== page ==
Wall Street experts say increased stock market volatility may be signs of an impending recession as Donald Trump’s trade war with China continues to heat up.
Over just the last few days, economists at Goldman Sachs, Morgan Stanley and Bank of America all warned that Trump’s bitter trade war with China is taking a bigger bite out of economic growth than expected.
The warnings came as stocks suffered another big dip on Monday with the Dow closing off nearly 400 points, or 1.5 percent, putting the blue-chip index at 25,897, over 700 points lower than it was in January of 2018 before Trump’s trade fights began in earnest. Stocks bounced back Tuesday after the Trump administration’s announcement about postponing some tariffs that had been set to take effect next month, continuing a long track record of market volatility tied to trade policy.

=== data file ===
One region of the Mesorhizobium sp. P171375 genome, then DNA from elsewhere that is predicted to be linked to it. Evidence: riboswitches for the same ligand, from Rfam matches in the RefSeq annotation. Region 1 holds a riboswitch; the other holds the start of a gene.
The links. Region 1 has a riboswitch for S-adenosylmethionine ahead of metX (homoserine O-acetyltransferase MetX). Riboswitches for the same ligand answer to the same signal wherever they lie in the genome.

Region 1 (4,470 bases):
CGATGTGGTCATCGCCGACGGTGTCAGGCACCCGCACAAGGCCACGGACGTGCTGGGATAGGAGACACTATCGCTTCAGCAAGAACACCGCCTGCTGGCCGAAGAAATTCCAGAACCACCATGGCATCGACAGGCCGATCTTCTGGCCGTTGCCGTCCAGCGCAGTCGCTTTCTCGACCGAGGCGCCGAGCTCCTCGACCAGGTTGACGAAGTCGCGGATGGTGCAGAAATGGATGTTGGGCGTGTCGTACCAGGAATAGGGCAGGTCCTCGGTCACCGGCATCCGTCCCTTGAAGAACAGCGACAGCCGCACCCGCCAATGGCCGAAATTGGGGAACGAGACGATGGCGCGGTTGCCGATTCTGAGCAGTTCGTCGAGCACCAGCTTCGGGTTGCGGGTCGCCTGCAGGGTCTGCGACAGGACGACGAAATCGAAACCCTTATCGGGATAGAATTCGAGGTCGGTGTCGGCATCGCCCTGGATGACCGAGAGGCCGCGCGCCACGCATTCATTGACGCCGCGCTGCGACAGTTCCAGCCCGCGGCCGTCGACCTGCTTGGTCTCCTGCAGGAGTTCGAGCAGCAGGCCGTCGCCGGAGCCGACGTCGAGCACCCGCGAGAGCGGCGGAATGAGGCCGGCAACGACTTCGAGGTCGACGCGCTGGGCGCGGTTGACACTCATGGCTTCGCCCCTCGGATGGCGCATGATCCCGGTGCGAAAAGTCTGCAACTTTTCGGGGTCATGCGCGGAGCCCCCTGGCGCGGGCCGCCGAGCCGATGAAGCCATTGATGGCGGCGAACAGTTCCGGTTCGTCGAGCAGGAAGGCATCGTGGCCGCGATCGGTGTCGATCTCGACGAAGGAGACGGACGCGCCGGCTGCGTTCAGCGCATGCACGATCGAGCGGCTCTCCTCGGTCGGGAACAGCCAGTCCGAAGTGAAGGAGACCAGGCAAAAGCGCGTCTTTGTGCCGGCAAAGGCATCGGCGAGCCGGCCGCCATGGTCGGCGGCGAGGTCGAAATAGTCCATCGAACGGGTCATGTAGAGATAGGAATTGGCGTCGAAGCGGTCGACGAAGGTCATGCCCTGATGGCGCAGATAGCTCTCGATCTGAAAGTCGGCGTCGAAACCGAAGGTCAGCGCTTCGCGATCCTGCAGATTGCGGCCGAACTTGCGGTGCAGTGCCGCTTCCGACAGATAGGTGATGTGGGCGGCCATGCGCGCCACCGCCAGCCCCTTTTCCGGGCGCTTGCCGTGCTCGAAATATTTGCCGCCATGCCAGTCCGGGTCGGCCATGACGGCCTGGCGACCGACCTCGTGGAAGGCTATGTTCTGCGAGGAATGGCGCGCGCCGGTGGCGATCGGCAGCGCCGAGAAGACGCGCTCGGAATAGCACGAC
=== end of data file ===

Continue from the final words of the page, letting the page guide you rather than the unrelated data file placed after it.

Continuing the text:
The collective wisdom now spreading across Wall Street is that no trade deal will be struck with China before the 2020 election; business investment will continue to sag; and a series of interest-rate cuts from the Federal Reserve won’t be enough to juice more growth out of an economy now in its tenth year of expansion — the longest stretch in American history.
With economic growth slowing to 2.1 percent in the second quarter, Trump is predictably shifting from crowing about the stock market to blaming the Federal Reserve for not utilizing more interest rate cuts.
Bank of America’s head of U.S. economics Michelle Meyer said in a note to clients that she believes there is a 1-in-3 chance of a recession in the next 12 months.